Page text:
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When a lender, be they a large bank or a private individual, lends money to someone they will, in most cases, require security for that loan. One well-known type of security is the mortgage. A mortgage, otherwise known as a charge, is a lien or encumbrance on the property, giving the lender certain rights over the property if the borrower fails to comply with his or her obligations.

Mortgages in Ontario are governed by a couple of different laws, primarily the Mortgages Act, the Land Titles Act (or the Registry Act in a very small number of cases), and the Land Registration Reform Act.

The legislation noted above outline certain rights and obligations for both the lender and the borrower. For example, the borrower must make mortgage payments as required by the mortgage loan, and so long as the borrower complies with his or her obligations the lender must let the borrower use and enjoy the property.

The rights and obligations set out in the law itself are very limited. Because of this, specific terms are added to a mortgage at the time of registration.

Realizing that many of these specific terms were being added to each and every mortgage registered in relation to a specific lender, the Land Registration Reform Act allows a lender to file a set of standard charge terms. That way, each time a mortgage is registered, the filing number for the standard charge terms can be referred to, and the provisions of those terms are incorporated by reference into the mortgage without needing to attach all of the terms to the registered mortgage itself.

While it is very important for a borrower to be aware of the standard charge terms, especially as the borrower must acknowledge the standard charge terms at the time the borrower signs closing documents, it is equally important for lenders to know what their rights and obligations are in relation to that mortgage loan.

All of Canada’s institutional lenders have developed their own sets of standard charge terms. Most if not all lenders in Ontario who have not filed their own standard charge terms incorporate certain standard charge terms filed by Dye & Durham in 2000. These charge terms, filed as number 200033, contain a number of very important clauses to protect a lender’s interests. The Dye & Durham terms tend to be incorporated into private mortgages because, in part, the vast majority of the other standard charge terms are not generic, being drafted specifically for one particular lender.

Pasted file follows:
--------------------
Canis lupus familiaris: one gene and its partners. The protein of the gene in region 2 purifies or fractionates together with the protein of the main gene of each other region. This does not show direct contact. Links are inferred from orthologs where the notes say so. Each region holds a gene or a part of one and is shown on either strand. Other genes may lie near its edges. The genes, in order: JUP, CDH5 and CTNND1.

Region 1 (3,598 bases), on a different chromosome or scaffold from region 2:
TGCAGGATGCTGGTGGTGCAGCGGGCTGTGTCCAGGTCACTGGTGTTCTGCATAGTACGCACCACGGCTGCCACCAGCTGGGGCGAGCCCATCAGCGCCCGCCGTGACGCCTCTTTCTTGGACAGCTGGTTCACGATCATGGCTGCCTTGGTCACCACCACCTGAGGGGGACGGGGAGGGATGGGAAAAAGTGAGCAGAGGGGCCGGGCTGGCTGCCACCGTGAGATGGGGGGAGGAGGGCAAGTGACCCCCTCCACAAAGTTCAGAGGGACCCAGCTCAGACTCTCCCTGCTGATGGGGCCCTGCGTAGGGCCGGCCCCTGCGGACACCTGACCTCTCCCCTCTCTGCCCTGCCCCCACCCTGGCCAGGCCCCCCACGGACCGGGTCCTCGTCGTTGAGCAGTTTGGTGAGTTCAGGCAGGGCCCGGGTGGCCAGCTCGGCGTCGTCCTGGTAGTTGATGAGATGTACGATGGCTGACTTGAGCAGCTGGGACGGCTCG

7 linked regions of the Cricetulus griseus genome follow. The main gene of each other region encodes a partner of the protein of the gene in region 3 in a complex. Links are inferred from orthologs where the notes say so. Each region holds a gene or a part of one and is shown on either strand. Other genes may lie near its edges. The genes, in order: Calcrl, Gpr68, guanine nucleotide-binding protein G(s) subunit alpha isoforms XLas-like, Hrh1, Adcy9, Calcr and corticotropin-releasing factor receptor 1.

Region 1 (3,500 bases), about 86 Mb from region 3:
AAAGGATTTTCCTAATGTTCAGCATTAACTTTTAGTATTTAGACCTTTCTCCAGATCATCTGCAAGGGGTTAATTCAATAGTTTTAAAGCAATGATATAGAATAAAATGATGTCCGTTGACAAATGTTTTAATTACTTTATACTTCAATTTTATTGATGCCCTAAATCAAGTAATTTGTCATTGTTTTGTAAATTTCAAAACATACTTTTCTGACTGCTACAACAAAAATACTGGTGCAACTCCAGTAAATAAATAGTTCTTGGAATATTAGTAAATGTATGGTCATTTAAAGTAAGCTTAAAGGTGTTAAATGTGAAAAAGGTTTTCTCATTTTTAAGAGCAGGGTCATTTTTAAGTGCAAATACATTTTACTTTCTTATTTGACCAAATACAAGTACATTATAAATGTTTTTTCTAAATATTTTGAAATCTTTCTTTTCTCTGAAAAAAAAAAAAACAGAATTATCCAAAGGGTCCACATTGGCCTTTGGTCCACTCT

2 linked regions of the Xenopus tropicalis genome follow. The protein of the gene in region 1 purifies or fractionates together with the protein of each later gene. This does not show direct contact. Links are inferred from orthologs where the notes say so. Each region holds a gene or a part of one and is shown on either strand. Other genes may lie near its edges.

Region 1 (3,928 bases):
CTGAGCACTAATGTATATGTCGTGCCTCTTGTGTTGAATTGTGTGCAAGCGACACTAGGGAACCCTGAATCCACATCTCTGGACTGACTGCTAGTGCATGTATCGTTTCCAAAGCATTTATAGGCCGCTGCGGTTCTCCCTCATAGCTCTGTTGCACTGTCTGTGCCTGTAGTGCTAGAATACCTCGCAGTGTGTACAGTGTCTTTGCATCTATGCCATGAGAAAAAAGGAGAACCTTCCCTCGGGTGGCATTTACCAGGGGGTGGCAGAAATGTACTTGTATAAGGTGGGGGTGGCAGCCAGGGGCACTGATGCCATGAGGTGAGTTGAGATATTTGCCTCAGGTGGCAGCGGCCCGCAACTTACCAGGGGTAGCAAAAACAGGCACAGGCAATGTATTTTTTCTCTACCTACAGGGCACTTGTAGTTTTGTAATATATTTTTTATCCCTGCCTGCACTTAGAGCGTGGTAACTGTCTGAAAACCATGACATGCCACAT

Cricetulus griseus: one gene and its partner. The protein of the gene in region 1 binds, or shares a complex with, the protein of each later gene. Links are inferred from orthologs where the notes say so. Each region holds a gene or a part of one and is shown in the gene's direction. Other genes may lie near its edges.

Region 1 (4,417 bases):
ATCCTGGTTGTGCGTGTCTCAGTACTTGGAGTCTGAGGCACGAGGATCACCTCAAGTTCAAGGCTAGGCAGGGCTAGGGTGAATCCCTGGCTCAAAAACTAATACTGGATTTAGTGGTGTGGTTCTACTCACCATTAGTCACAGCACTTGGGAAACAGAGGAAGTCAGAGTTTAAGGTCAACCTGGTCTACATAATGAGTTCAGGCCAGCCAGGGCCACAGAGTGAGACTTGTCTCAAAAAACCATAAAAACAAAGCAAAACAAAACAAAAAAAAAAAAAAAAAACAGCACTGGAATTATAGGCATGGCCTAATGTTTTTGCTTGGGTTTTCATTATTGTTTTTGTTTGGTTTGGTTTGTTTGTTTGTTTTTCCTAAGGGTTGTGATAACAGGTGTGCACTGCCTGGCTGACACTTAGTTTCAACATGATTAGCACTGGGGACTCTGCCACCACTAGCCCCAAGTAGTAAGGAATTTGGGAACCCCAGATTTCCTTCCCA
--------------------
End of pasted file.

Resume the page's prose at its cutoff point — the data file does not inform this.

Unfortunately, the Dye & Durham terms do not contain certain provisions now commonly included in standard charge terms filed by a bank.

My office has developed and filed an updated set of generic standard charge terms. These standard charge terms, which can be used by any lender in Ontario, addresses matters not found in the Dye & Durham document, including:

  1. provisions for leasehold mortgages
  2. clauses relating to interest-only loans
  3. a prohibition on hazardous and illegal substances, and environmental contamination
  4. specific requirements for demolition, alteration and construction financing
  5. enhanced insurance requirements, including life insurance upon request
  6. clauses related to farm properties, and the Farm Debt Mediation Act
  7. extended foreclosure, power of sale and receivership rights
  8. additional language regarding the payment of lender fees
  9. the right of the lender to inspect the property
  10. consent to delivery of notices by electronic mail
  11. equivalent interest rates, to comply with the Interest Act
  12. privacy matters

While the Dye & Durham standard charge terms continue to be available, and serve Ontario lenders well, if you believe that you or your clients could benefit from these new standard charge terms please do not hesitate to contact my office to discuss further.

After all, not all loans are the same, and not all standard charge terms are same either.

The content contained in this blog is intended to provide information about the subject matter and is not intended as legal advice. It is accurate only as of the date it was first published. If you would like further information or advice please contact the author by clicking here.

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